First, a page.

Rather than protecting the health of the population, the FDA functions more as a mechanism for companies to access consumers that have no way of determining whether the food products they are presented with are safe. The FDA’s food safety program has had its funding halved over the past decade, and it lacks even the ability to force a company to recall an unsafe product. Instead, it can only request that companies voluntarily issue a recall, which companies can simply refuse to do.
Significantly, a survey of FDA scientists registered a broad lack of confidence in the agency’s capacity to protect the population from food-borne illness in eggs. The survey, conducted by the Union of Concerned Scientists before the current salmonella outbreak, found that only half of FDA scientists believed that the food safety system was an adequate protection against becoming sickened by tainted eggs.
The Obama administration, and congressional Democrats in particular, have strained to appear stringent on federal regulations in the wake of the recall, including pointing to legislation issued in July that would require regular testing for contamination and cleanliness. However, this minimal increase in enforcement powers will not even go into effect until 2012.
Moreover, in crafting its new egg safety rules, the FDA rejected a proposal to require vaccination of hens against salmonella, according to an August 24 report by the New York Times. The vaccinations are credited with a 95 percent drop in human salmonella illnesses in Britain over the past ten years. It costs about one penny per dozen eggs.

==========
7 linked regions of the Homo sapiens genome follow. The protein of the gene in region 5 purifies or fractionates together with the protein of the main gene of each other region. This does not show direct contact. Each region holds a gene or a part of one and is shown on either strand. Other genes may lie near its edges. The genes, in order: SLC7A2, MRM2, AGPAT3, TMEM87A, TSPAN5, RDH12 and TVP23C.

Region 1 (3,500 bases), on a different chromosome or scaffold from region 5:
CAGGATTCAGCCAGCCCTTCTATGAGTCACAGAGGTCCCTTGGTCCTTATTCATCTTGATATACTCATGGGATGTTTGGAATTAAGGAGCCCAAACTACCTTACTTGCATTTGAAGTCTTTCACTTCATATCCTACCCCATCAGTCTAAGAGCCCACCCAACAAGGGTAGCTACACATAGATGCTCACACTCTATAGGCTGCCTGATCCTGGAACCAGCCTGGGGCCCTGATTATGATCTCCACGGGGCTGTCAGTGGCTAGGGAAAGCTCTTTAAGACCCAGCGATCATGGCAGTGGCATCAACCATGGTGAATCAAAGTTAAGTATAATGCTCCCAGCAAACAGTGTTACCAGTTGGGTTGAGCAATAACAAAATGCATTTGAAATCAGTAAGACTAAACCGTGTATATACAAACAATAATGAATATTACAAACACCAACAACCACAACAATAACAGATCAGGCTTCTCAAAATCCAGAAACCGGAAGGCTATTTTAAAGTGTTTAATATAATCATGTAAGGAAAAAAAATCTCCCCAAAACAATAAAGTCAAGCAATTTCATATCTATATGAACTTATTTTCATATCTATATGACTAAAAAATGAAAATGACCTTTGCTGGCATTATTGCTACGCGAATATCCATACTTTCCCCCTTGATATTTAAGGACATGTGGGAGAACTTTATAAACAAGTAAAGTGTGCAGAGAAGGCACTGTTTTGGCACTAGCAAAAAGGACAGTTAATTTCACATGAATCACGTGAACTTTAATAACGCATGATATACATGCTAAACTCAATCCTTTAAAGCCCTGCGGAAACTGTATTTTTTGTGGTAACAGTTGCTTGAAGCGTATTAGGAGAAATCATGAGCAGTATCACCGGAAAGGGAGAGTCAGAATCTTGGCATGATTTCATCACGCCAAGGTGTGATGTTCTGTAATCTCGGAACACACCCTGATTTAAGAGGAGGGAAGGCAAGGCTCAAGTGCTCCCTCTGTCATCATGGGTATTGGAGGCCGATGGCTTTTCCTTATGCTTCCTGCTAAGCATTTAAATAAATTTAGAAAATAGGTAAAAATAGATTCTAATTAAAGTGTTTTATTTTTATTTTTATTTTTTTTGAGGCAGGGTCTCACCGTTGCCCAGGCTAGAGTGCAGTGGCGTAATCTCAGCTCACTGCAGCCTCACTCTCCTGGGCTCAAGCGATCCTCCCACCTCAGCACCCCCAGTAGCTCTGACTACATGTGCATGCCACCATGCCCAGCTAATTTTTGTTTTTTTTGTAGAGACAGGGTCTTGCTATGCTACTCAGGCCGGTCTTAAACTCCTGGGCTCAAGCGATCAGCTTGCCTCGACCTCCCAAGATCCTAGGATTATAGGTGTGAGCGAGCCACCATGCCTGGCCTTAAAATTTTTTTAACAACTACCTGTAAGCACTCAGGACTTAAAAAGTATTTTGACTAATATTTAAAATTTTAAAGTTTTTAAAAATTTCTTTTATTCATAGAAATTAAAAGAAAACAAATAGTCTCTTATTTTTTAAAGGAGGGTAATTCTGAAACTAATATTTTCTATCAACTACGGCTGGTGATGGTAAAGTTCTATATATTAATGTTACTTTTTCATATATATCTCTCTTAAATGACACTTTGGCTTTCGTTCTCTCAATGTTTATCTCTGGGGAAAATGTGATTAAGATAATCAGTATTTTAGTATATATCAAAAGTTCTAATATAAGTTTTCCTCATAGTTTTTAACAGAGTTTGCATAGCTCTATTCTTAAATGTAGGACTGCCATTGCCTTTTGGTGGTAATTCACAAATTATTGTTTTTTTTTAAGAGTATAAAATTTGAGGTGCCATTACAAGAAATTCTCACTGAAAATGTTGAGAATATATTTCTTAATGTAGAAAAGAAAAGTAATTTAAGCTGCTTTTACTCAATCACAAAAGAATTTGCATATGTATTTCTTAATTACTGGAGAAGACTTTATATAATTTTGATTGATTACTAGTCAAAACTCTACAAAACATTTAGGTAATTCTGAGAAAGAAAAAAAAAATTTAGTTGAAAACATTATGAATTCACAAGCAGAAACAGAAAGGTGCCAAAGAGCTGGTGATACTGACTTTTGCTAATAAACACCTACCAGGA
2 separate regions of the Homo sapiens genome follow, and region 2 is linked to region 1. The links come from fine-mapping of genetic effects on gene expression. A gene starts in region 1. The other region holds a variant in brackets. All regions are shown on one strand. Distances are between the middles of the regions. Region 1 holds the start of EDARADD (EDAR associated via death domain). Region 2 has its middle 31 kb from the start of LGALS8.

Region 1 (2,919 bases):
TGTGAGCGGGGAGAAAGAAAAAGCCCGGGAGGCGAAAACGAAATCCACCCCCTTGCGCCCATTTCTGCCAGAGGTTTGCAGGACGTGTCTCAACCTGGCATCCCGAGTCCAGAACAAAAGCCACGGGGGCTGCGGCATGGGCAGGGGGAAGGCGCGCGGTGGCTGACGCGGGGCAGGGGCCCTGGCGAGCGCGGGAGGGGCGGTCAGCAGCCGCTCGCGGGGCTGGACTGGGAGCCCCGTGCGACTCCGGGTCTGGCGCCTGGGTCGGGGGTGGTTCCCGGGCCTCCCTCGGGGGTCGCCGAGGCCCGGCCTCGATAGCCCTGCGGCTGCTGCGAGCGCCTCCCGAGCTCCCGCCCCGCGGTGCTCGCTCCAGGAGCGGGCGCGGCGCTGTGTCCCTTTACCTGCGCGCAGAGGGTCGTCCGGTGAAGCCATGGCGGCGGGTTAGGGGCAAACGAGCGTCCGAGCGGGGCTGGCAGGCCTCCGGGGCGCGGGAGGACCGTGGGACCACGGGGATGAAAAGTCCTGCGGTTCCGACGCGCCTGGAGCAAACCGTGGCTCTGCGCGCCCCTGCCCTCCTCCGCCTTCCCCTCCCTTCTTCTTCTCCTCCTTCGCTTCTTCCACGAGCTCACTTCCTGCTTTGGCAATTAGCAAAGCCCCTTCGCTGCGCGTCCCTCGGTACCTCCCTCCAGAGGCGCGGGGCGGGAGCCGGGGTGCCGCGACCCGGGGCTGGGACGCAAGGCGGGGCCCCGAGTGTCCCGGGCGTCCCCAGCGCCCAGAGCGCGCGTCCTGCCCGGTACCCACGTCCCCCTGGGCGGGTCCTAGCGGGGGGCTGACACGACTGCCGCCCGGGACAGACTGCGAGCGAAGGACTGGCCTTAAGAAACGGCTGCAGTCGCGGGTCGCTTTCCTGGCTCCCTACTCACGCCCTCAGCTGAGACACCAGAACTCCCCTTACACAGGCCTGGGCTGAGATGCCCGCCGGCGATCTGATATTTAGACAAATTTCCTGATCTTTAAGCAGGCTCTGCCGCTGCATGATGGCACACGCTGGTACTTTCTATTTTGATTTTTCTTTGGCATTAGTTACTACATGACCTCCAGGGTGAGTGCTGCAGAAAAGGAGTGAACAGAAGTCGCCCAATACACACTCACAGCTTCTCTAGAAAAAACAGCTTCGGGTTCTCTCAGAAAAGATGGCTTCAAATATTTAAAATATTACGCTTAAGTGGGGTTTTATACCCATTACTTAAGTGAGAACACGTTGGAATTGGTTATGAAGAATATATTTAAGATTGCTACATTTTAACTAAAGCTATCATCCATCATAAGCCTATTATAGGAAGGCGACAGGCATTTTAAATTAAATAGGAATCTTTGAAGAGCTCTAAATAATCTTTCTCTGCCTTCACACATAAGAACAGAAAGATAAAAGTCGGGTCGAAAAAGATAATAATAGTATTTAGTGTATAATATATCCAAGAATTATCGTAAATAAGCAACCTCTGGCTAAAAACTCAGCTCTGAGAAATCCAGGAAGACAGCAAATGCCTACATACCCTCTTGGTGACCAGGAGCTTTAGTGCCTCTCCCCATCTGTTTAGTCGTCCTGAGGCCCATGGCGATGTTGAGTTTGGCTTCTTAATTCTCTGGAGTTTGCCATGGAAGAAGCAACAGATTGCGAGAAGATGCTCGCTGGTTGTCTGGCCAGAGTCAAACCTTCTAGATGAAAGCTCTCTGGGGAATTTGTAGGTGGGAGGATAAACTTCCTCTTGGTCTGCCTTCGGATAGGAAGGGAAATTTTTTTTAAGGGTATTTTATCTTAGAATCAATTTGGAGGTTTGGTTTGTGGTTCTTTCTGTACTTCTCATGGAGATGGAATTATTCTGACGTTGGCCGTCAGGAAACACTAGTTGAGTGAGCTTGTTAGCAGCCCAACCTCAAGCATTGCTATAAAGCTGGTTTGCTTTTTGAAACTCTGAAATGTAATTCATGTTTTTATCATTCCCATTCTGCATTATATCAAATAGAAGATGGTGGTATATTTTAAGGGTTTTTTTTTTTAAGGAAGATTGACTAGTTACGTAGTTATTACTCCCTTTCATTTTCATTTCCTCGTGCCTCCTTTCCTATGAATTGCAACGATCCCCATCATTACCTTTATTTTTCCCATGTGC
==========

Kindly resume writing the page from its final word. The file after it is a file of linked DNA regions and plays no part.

The relation of the FDA to the food industry is indicative of the relation of the government to private companies as a whole. At every step, from production through to marketing, public health is dependent on voluntary safety measures of big business.
In this respect, the food poisoning outbreaks bare a similarity to recent disasters in the energy industry. In the pursuit of greater profits, cost-cutting on safety and basic conditions on the part of Massey Energy, BP, and giant food industry corporations have all created catastrophes for the working class. In spite of repeated violations, including practices that endanger the health of millions of people, criminals such as DeCoster, Massey CEO Don Blankenship, and former BP head Tony Hayward are not only permitted to continue in business, but are enabled by the government to do so, under Obama no less than under Bush.
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Tainted eggs sicken thousands across US
[21 August 2010]